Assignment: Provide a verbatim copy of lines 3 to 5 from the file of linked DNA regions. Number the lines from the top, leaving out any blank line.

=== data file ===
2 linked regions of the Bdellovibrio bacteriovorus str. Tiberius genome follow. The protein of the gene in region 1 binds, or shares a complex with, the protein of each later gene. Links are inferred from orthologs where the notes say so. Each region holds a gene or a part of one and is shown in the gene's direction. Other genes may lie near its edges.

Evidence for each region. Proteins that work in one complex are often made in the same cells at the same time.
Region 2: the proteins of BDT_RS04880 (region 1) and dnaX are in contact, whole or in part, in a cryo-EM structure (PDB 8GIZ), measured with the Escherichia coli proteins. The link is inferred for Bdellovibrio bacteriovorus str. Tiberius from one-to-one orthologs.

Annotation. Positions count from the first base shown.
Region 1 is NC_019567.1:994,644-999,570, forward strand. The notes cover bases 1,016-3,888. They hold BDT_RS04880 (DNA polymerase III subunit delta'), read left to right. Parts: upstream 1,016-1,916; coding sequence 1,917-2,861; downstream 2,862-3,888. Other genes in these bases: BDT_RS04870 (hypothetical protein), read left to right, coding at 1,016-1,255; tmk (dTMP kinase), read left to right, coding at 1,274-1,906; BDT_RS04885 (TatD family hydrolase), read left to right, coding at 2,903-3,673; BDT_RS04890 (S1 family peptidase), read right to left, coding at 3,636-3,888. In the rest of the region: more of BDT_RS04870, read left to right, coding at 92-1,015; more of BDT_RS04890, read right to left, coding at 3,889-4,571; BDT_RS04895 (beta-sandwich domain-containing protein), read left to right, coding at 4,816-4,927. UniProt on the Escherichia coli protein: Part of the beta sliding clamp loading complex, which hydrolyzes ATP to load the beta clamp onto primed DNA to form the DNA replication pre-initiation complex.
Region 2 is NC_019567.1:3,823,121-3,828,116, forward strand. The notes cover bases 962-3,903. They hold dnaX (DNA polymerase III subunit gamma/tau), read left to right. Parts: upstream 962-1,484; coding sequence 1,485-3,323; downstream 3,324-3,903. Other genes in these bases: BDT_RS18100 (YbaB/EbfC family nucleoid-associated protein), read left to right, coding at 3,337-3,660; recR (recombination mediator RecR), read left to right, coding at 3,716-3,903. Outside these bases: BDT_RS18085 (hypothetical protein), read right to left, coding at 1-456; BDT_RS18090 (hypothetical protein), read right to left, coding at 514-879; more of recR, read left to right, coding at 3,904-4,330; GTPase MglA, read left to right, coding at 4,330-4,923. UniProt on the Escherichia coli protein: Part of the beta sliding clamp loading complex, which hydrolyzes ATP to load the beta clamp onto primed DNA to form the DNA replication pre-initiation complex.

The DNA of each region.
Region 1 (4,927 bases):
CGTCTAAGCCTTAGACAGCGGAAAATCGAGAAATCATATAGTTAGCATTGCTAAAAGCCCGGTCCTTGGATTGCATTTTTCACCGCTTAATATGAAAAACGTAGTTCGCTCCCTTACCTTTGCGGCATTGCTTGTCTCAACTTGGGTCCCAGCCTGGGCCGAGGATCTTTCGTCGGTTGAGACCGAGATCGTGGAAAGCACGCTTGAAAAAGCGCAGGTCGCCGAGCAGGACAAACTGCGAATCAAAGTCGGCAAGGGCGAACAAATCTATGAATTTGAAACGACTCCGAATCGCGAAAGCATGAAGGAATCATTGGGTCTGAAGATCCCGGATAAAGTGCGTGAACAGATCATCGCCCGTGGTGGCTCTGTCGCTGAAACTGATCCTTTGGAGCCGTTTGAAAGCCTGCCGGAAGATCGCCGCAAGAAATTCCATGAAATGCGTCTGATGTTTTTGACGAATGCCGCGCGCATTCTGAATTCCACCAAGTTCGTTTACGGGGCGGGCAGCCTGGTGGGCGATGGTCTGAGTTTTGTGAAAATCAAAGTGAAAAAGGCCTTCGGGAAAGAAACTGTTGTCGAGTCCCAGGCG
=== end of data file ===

Region 2: the proteins of BDT_RS04880 (region 1) and dnaX are in contact, whole or in part, in a cryo-EM structure (PDB 8GIZ), measured with the Escherichia coli proteins. The link is inferred for Bdellovibrio bacteriovorus str. Tiberius from one-to-one orthologs.

Annotation. Positions count from the first base shown.
Region 1 is NC_019567.1:994,644-999,570, forward strand. The notes cover bases 1,016-3,888. They hold BDT_RS04880 (DNA polymerase III subunit delta'), read left to right. Parts: upstream 1,016-1,916; coding sequence 1,917-2,861; downstream 2,862-3,888. Other genes in these bases: BDT_RS04870 (hypothetical protein), read left to right, coding at 1,016-1,255; tmk (dTMP kinase), read left to right, coding at 1,274-1,906; BDT_RS04885 (TatD family hydrolase), read left to right, coding at 2,903-3,673; BDT_RS04890 (S1 family peptidase), read right to left, coding at 3,636-3,888. In the rest of the region: more of BDT_RS04870, read left to right, coding at 92-1,015; more of BDT_RS04890, read right to left, coding at 3,889-4,571; BDT_RS04895 (beta-sandwich domain-containing protein), read left to right, coding at 4,816-4,927. UniProt on the Escherichia coli protein: Part of the beta sliding clamp loading complex, which hydrolyzes ATP to load the beta clamp onto primed DNA to form the DNA replication pre-initiation complex.